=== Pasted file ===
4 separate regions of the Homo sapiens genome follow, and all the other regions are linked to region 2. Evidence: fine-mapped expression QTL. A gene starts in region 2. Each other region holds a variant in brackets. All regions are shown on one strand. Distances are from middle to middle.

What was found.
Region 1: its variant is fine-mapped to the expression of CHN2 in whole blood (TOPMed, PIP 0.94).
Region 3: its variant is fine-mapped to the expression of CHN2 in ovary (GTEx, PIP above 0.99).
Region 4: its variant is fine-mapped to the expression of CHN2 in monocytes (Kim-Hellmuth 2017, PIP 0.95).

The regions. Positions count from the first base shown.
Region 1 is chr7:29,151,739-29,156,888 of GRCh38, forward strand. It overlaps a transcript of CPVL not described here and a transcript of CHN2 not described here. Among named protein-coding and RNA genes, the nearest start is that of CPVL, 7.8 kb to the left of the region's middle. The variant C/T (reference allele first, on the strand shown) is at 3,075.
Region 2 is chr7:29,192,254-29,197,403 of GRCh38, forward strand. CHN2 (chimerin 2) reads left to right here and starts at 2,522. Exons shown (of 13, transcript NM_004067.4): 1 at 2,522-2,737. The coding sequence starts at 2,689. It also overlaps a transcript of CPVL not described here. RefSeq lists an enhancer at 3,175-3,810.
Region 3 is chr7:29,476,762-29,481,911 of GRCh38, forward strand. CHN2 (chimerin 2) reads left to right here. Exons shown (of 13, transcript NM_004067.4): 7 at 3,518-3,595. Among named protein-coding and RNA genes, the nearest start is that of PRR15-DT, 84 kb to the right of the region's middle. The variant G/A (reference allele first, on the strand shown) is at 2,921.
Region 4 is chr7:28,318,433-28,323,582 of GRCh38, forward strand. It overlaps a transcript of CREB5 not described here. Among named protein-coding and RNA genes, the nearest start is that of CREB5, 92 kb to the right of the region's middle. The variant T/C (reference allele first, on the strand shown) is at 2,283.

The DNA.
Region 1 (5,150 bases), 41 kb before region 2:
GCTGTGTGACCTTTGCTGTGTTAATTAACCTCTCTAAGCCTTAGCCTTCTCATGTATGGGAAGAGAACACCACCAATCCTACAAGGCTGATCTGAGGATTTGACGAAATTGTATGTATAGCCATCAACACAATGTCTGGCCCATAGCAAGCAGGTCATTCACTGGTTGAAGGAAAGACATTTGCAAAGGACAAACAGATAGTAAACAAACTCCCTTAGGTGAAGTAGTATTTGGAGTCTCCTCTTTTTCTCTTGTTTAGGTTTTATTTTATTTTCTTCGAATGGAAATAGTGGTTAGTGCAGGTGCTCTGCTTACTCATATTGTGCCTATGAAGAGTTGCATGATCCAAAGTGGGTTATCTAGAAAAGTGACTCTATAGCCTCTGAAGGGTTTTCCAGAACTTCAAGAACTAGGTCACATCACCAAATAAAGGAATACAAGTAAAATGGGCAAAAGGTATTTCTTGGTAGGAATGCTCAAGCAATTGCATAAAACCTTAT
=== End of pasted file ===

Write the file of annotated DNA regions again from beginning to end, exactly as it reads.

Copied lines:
4 separate regions of the Homo sapiens genome follow, and all the other regions are linked to region 2. Evidence: fine-mapped expression QTL. A gene starts in region 2. Each other region holds a variant in brackets. All regions are shown on one strand. Distances are from middle to middle.

What was found.
Region 1: its variant is fine-mapped to the expression of CHN2 in whole blood (TOPMed, PIP 0.94).
Region 3: its variant is fine-mapped to the expression of CHN2 in ovary (GTEx, PIP above 0.99).
Region 4: its variant is fine-mapped to the expression of CHN2 in monocytes (Kim-Hellmuth 2017, PIP 0.95).

The regions. Positions count from the first base shown.
Region 1 is chr7:29,151,739-29,156,888 of GRCh38, forward strand. It overlaps a transcript of CPVL not described here and a transcript of CHN2 not described here. Among named protein-coding and RNA genes, the nearest start is that of CPVL, 7.8 kb to the left of the region's middle. The variant C/T (reference allele first, on the strand shown) is at 3,075.
Region 2 is chr7:29,192,254-29,197,403 of GRCh38, forward strand. CHN2 (chimerin 2) reads left to right here and starts at 2,522. Exons shown (of 13, transcript NM_004067.4): 1 at 2,522-2,737. The coding sequence starts at 2,689. It also overlaps a transcript of CPVL not described here. RefSeq lists an enhancer at 3,175-3,810.
Region 3 is chr7:29,476,762-29,481,911 of GRCh38, forward strand. CHN2 (chimerin 2) reads left to right here. Exons shown (of 13, transcript NM_004067.4): 7 at 3,518-3,595. Among named protein-coding and RNA genes, the nearest start is that of PRR15-DT, 84 kb to the right of the region's middle. The variant G/A (reference allele first, on the strand shown) is at 2,921.
Region 4 is chr7:28,318,433-28,323,582 of GRCh38, forward strand. It overlaps a transcript of CREB5 not described here. Among named protein-coding and RNA genes, the nearest start is that of CREB5, 92 kb to the right of the region's middle. The variant T/C (reference allele first, on the strand shown) is at 2,283.

The DNA.
Region 1 (5,150 bases), 41 kb before region 2:
GCTGTGTGACCTTTGCTGTGTTAATTAACCTCTCTAAGCCTTAGCCTTCTCATGTATGGGAAGAGAACACCACCAATCCTACAAGGCTGATCTGAGGATTTGACGAAATTGTATGTATAGCCATCAACACAATGTCTGGCCCATAGCAAGCAGGTCATTCACTGGTTGAAGGAAAGACATTTGCAAAGGACAAACAGATAGTAAACAAACTCCCTTAGGTGAAGTAGTATTTGGAGTCTCCTCTTTTTCTCTTGTTTAGGTTTTATTTTATTTTCTTCGAATGGAAATAGTGGTTAGTGCAGGTGCTCTGCTTACTCATATTGTGCCTATGAAGAGTTGCATGATCCAAAGTGGGTTATCTAGAAAAGTGACTCTATAGCCTCTGAAGGGTTTTCCAGAACTTCAAGAACTAGGTCACATCACCAAATAAAGGAATACAAGTAAAATGGGCAAAAGGTATTTCTTGGTAGGAATGCTCAAGCAATTGCATAAAACCTTAT